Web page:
RC2CryptoServiceProviderand parts of
Those are all the symmetric algorithms that Mono provides (using managed code). Now they will all, for MonoTouch, be native except for the non-AES parts of Rijndael, i.e. when its block size is not the default 128 bits.
This time hardware acceleration is easier to detect as we can compare AES Electronic Codebook (ECB) mode with AES Cipher Block Chaining (CBC) mode – the later documented to be accelerated. In software the most basic mode is ECB and the other modes are built on top of it. So ECB is generally a bit faster than CBC. If CBC turns out to be faster then it was either further optimized (small margin) or hardware accelerated (large margin).
The above graphics, made from the iPad 3 results, shows the performance (MB/s) on the vertical scale versus the buffer size (bytes) on the horizontal. Unlike the digest results it’s hard to suspect anything other than hardware acceleration for such a drastic difference.
The next graphics compares the performance of the native/hardware implementations (of CommonCrypto) versus the managed implementations (of Mono). Values are the average, in MB/s, of all my devices. You’ll see that using older algorithms, like DES or TripleDES, is not the way to better performance, managed or native.
Wait! where’s the 35.4x performance increase ?
Uho, the AES results looks more like 10x than 35x, right ? That’s (a bit) because I used the average values of my devices and (mostly) because I did not use the magic tricks. IMO that gives a more honest picture – at least as much as benchmark can be 😉
But, as promised, here are the exact incantations and sacrifices required to get up to 35x increase. You’ll need three things:
1. An iPad 1st generation. It simply has the best performance – well over the iPad3 at 18.8x and iPod4 at 25.2x (see graphics below). It’s large and surprising variation. Yet all results are better than the non-magical 10x average;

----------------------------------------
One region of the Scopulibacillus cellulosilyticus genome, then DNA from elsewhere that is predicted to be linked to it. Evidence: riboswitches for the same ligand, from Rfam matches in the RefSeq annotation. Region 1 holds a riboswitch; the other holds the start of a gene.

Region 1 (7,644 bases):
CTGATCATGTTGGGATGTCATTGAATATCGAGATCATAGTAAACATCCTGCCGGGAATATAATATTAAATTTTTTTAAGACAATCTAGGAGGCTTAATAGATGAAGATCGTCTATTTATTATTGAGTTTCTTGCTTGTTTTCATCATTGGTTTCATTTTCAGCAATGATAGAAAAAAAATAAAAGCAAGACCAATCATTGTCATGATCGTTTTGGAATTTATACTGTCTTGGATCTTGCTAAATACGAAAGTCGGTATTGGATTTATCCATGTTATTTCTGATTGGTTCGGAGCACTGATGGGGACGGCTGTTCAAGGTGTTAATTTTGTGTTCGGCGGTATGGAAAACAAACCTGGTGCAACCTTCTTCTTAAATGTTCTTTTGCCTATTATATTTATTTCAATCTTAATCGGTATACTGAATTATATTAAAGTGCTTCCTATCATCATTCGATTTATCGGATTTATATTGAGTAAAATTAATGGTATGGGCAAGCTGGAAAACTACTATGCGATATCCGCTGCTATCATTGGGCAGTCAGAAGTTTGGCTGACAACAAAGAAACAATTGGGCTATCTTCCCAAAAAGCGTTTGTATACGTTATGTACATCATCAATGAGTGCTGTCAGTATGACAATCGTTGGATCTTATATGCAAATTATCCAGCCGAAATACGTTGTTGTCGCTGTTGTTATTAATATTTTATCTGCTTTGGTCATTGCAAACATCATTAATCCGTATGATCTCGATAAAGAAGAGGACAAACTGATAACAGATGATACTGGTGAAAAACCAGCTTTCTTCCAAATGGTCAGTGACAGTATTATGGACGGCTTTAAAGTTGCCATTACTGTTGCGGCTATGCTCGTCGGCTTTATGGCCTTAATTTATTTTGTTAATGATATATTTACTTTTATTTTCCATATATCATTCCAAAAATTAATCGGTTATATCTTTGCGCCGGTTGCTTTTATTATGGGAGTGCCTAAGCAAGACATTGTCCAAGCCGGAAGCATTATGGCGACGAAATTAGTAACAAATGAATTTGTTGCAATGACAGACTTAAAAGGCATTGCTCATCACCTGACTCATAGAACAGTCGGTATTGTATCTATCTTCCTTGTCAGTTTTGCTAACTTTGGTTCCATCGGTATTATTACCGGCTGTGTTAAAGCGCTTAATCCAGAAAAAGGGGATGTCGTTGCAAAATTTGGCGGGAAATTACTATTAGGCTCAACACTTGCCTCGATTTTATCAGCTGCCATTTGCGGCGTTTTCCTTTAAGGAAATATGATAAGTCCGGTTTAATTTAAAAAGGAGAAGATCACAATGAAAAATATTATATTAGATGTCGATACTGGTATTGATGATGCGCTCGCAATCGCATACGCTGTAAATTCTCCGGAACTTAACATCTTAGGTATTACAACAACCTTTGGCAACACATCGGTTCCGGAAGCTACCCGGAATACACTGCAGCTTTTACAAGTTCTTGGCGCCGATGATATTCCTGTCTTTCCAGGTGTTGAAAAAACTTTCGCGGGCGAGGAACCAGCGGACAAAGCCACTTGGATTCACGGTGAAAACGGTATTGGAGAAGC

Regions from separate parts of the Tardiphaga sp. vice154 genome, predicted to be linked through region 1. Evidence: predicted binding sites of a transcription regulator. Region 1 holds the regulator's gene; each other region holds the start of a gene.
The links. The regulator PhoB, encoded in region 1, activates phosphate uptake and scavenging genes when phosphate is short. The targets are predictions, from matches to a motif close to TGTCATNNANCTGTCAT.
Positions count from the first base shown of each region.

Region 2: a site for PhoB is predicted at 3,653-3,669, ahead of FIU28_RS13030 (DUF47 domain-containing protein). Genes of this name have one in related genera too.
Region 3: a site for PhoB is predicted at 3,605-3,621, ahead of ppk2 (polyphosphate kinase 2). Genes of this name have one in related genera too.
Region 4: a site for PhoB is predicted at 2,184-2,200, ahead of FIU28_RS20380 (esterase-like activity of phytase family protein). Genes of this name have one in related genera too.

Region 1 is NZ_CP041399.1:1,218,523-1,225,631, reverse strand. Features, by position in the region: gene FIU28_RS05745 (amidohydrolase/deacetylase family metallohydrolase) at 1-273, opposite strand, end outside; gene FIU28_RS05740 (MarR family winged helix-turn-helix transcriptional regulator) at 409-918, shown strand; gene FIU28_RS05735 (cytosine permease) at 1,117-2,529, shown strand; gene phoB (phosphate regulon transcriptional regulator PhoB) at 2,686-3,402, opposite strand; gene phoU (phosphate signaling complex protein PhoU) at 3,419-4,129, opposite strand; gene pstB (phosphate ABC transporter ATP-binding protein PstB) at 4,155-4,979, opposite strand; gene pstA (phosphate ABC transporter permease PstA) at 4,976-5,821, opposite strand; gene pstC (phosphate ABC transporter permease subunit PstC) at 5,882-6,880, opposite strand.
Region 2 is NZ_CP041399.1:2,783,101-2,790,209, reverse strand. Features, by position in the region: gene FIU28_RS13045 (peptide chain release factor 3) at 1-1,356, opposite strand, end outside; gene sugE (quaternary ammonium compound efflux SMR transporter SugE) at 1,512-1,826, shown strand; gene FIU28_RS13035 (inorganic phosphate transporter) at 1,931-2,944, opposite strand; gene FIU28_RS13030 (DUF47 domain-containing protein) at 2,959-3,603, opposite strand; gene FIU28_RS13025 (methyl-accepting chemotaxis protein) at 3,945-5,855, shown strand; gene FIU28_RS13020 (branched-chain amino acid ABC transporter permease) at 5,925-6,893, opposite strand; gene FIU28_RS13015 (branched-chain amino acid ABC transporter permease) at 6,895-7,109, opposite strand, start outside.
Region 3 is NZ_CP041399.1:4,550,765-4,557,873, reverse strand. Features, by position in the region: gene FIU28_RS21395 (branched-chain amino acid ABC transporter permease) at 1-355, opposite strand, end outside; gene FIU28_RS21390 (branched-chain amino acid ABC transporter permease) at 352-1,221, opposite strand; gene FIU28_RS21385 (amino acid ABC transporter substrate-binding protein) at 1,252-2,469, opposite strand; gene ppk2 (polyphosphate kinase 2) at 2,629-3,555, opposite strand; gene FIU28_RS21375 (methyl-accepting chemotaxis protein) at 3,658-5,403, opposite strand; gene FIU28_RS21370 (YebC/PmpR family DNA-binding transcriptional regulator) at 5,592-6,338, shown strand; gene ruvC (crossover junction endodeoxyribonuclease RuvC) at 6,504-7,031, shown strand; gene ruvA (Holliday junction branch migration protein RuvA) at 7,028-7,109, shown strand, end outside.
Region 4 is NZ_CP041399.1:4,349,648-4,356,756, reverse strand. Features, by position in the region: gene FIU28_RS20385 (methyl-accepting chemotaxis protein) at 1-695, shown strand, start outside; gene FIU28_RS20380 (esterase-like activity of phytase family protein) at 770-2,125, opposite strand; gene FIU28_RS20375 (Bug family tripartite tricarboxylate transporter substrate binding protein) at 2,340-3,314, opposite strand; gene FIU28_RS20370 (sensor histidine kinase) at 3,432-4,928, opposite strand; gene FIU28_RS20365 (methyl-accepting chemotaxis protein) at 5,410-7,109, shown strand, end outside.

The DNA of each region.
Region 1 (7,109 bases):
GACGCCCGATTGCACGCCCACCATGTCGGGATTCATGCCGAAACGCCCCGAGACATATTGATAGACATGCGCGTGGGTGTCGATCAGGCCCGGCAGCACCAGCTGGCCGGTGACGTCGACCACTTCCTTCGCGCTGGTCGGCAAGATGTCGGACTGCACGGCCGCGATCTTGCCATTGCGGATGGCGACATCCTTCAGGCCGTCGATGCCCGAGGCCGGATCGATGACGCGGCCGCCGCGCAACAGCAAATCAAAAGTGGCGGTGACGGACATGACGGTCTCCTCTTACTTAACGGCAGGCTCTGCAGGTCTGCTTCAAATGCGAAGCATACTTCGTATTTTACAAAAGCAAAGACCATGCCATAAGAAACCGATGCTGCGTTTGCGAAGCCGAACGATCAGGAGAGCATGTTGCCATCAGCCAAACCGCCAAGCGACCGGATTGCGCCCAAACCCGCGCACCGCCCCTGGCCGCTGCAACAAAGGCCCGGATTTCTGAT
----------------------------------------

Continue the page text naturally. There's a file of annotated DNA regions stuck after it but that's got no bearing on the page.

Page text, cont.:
2. Your device needs to run on AC power. That will give more juice to the crypto processor – roughly doubling its performance. Power management, under battery, does not allow this level of performance. That’s part of the sacrifice required to get the maximum performance;
3. Use the optimal buffer size (again) but this time we’re talking about huge buffers. In case you did not notice them, on the ECB/CBC graphic above, you will need 512KB to get the maximum throughput (86.9 MB/s on iPad1). If you drop the buffers to 256KB you lose more than 3 MB/s. Drop them to 128KB and you’re down to 68.1 MB/s. Drop to 16 kb (the optimal size for battery operation) and you’ll only get 44.1 MB/s – a long way from the 86.9MB but still better than 29.4MB/s (same buffer on battery). Keep in mind of the I/O required to keep the buffers full – it might be easier (and finally faster) to use smaller ones…
Running iOS application on AC power is uncommon for most people. However it’s not uncommon when developing and testing applications, including benchmarking them. Take care when testing yours! It took my a while and a bit of juggling between computers and devices to figure out why some numbers were so different than others.
Here is the new, battery operated, and the original (from the first blog post), AC powered, performance graphics.